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I just got the grade for a problem sheet that we had to hand in. The grading of the TA seems really ... odd, to put it nicely (for example, 1 exercise consisted of 3 basic computations - I got the correct values on 2 of them, but on the third even though I plugged the good numbers in I just typed a wrong number for the final result for some reason and this "mistake" got me only half the marks for that entire exercise).

However, the following thing really baffled me, I have never encountered anything like this in my education so far: one of the problems had a maximum grade of 0 points (which I got). Furthermore, for making a mistake you would have ended up with negative marks. To me, this seems very unfair (basically taking points away from other questions which were solved correctly) and highly not pedagogical as I don't believe that students should be punished for making mistakes.

I was planning on bringing this up to the professor tomorrow, but I thought it would be good to get some opinions on this matter. Is this kind of behavior common? The field is Astronomy/Physics and the country is Netherlands.

  • The one problem with max 0 points seems weird and unusual to me. Surely, the best tactic would be not to answer it all, or does that also result in negative points? – Anyon May 24 '18 at 19:44
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    It could simply be a typo. Or it could be that this problem is effectively scored on a scale of, say, -10 to 0, where leaving it blank also results in some negative score (not necessarily -10). That would be a little odd but mathematically equivalent to a scale of 0 to 10. I wonder if perhaps this resulted in the total points possible coming out to a nice round number (100 vs 110 say). – Nate Eldredge May 24 '18 at 20:05
  • I forgot to mention that I already spoke to the TA about this and he was the one who told me about the negative marks for mistakes. He "justified" this by saying that the problems are easy and that he compensates this by being "strict". I don't see how being strict implies taking points away from correct answers. The total number of points for the problems was 100, and in order to achieve this score you had to get "0" on that problem. Skipping it/making mistakes would result in a maximum score of 90/95 (I forgot the exact number). – physicss May 24 '18 at 20:23
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    Grading from -10 to 0 is perfectly mathematically equivalent to grading from 0 to 10. I’m reminded of that prof whose complaints vanished when he started grading every test out of 117... – knzhou May 25 '18 at 8:59
  • I agree with the equivalence but the TA did this only half-way. Grading from - 10 to 0 is like grading from 0 to 10, so a grade of 0=10. That makes the total number of marks=110. However, our grades are always converted on a 0-10 scale in the end. My grade was 7.2 (out of a total of 10), but we just agreed that what the TA did is equivalent to a 8.2 on a 0-11 scale. Which translates to a 7.45 on a 0-10 scale. – physicss May 25 '18 at 9:44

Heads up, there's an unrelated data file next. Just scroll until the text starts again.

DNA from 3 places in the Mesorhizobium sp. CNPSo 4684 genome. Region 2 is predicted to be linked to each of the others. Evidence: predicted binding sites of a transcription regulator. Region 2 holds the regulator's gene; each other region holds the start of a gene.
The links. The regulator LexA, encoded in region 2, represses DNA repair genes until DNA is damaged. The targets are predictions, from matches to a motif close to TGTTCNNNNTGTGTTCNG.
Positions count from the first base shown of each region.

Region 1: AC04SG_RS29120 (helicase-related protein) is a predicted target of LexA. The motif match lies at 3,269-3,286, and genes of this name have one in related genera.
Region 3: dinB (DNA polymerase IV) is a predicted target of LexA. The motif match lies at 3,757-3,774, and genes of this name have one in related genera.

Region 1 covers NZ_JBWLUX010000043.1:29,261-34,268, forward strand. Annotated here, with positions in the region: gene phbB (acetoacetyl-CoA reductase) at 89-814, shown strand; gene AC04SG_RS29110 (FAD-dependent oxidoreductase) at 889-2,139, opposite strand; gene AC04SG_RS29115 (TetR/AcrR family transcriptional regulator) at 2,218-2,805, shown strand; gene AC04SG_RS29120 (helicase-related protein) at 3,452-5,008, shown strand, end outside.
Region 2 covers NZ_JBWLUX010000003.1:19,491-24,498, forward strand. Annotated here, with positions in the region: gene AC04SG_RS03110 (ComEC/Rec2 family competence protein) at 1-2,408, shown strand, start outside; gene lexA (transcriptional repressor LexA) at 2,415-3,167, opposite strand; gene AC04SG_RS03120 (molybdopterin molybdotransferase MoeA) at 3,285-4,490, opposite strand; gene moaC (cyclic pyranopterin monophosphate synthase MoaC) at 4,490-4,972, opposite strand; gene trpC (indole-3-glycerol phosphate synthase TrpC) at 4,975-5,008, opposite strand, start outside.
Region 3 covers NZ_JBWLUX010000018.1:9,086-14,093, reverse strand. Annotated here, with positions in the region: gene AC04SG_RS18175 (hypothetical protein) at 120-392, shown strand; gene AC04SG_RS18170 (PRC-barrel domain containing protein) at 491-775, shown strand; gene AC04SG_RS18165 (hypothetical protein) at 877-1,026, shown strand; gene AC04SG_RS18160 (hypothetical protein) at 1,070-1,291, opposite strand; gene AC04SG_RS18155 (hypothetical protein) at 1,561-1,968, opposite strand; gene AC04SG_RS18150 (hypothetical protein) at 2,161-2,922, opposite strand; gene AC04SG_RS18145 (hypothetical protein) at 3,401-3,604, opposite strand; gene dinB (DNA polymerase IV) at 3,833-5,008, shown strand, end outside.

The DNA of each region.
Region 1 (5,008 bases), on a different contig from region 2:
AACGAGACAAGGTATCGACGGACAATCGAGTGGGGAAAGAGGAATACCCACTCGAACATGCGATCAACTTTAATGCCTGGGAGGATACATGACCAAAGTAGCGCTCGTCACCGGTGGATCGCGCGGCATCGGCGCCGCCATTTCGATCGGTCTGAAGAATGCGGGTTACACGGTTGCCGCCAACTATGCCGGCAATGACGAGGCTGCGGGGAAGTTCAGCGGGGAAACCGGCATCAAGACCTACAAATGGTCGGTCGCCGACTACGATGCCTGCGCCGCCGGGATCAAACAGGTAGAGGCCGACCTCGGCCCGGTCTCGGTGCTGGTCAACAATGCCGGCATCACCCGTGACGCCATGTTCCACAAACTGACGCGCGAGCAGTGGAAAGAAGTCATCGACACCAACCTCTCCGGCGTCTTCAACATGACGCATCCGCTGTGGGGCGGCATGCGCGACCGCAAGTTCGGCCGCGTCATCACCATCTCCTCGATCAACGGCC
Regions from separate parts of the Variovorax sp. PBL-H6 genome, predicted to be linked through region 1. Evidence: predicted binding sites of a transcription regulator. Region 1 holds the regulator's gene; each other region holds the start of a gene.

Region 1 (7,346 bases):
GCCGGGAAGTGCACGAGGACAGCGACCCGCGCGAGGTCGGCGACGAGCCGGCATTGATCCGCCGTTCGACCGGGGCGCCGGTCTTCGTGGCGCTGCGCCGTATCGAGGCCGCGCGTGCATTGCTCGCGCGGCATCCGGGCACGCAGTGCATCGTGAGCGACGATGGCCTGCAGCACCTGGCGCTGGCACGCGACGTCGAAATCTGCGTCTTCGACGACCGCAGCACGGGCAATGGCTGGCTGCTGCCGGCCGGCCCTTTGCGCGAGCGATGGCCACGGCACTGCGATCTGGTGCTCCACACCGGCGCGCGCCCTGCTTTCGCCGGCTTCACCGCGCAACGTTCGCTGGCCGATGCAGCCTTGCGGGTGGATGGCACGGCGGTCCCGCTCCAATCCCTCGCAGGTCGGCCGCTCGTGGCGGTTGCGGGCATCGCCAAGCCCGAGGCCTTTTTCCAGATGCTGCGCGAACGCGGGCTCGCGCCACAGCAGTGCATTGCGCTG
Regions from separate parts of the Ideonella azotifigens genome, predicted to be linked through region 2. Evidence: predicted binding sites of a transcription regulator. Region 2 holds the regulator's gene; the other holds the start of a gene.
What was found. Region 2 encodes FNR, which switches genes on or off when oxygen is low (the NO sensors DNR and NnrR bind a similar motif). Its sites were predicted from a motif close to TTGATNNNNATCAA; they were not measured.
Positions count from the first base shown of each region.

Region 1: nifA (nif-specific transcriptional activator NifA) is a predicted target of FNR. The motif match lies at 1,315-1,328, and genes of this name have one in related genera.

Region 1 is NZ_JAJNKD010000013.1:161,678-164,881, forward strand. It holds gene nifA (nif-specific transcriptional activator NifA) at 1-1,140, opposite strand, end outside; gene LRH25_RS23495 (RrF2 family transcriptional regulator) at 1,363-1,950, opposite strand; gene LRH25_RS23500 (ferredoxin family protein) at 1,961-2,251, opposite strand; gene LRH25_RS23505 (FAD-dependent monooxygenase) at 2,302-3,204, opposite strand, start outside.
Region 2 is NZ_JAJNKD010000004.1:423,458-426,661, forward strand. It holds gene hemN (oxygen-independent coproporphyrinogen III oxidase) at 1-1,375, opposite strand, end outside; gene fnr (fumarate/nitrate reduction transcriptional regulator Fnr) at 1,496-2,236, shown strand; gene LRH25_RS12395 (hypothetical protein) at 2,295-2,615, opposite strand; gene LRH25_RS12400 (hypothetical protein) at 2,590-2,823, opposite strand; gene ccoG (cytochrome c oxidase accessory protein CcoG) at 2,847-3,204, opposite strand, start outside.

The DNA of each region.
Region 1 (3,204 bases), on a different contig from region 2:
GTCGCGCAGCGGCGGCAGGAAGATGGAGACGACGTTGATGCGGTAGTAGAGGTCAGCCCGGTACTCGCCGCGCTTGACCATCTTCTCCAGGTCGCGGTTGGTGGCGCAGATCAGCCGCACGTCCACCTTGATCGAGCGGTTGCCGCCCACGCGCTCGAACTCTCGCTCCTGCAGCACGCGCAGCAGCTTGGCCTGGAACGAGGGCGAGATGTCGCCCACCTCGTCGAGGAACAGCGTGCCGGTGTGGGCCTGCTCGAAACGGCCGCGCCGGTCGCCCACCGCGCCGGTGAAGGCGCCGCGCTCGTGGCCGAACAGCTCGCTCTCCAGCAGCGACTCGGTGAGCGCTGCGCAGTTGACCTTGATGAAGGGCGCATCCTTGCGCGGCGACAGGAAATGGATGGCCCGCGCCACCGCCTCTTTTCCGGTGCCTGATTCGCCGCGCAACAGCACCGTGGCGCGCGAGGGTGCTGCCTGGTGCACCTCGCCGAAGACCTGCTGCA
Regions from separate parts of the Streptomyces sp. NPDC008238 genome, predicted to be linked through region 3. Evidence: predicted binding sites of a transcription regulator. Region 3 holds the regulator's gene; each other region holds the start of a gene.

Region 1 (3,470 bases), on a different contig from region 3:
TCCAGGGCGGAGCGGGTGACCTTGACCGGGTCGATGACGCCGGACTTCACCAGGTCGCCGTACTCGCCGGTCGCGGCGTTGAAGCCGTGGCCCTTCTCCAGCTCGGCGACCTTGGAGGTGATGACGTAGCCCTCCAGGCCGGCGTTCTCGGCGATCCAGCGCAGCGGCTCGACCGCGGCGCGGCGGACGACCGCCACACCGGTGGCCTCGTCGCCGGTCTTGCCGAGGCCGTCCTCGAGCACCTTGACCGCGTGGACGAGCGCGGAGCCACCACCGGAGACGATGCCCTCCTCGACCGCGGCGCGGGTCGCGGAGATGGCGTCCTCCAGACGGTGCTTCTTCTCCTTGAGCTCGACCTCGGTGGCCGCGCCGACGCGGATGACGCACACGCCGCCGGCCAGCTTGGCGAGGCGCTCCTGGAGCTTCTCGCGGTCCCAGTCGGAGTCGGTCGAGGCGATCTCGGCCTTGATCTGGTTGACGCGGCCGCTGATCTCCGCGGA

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I've seen such grading used for true-false and multiple-choice questions in an exam, where a right answer gained you points and a wrong answer cost you points, but I've never heard of a problem worth "nothing" that cost you points if you got it wrong.

Personally, I dislike such systems—I'd rather give credit than subtract for mistakes—but instructors often have broad latitude in the design and scoring of exams. Some schools do have rules with regards to specific situations (if I remember, there were some weird regulations regarding all multiple-choice exams at my old institution), but in the absence of those, professors are free to set grading criteria as they choose, so long as they are applied consistently.

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Having done a bachelor, master and PhD in the Netherlands, I have never come across a scoring tactic like this. It is definitely odd and I understand your annoyance.

However, as one of the comments correctly points out, the negative points are mathematically equivalent to only giving credit as of a certain amount correct (which I have seen more often, and done myself in the past).

Graph showing points to grade

So although that is arguably a harsh way of grading (depending very much on how "basic" the knowledge is that does not count towards a score yet), what seems to get to you is mainly the negative point value. That is a matter of reference point (see Prospect Theory, especially on loss aversion) and thus very subjective.

That said, your TA's scoring does sound a bit harsh. If you genuinely feel unjustly treated I would certainly advise you to discuss it with the professor as you plan.

  • You should see one of my comments above. I understand the equivalence of this grading but the TA didn't account for it when computing the final grade – physicss May 25 '18 at 10:59
  • Then we agree. What I tried to show with the graph was that it does have an impact on the grade, same as saying "0-1 out of 3 correct ==> no points, 2/3 => half-points, 3/3 => full points" on a given question. I was merely assuming this was intentional on the TA's part. In my opinion that's harsh, but not intrinsically unfair. – Nibood_the_slightly_advanced May 25 '18 at 11:32

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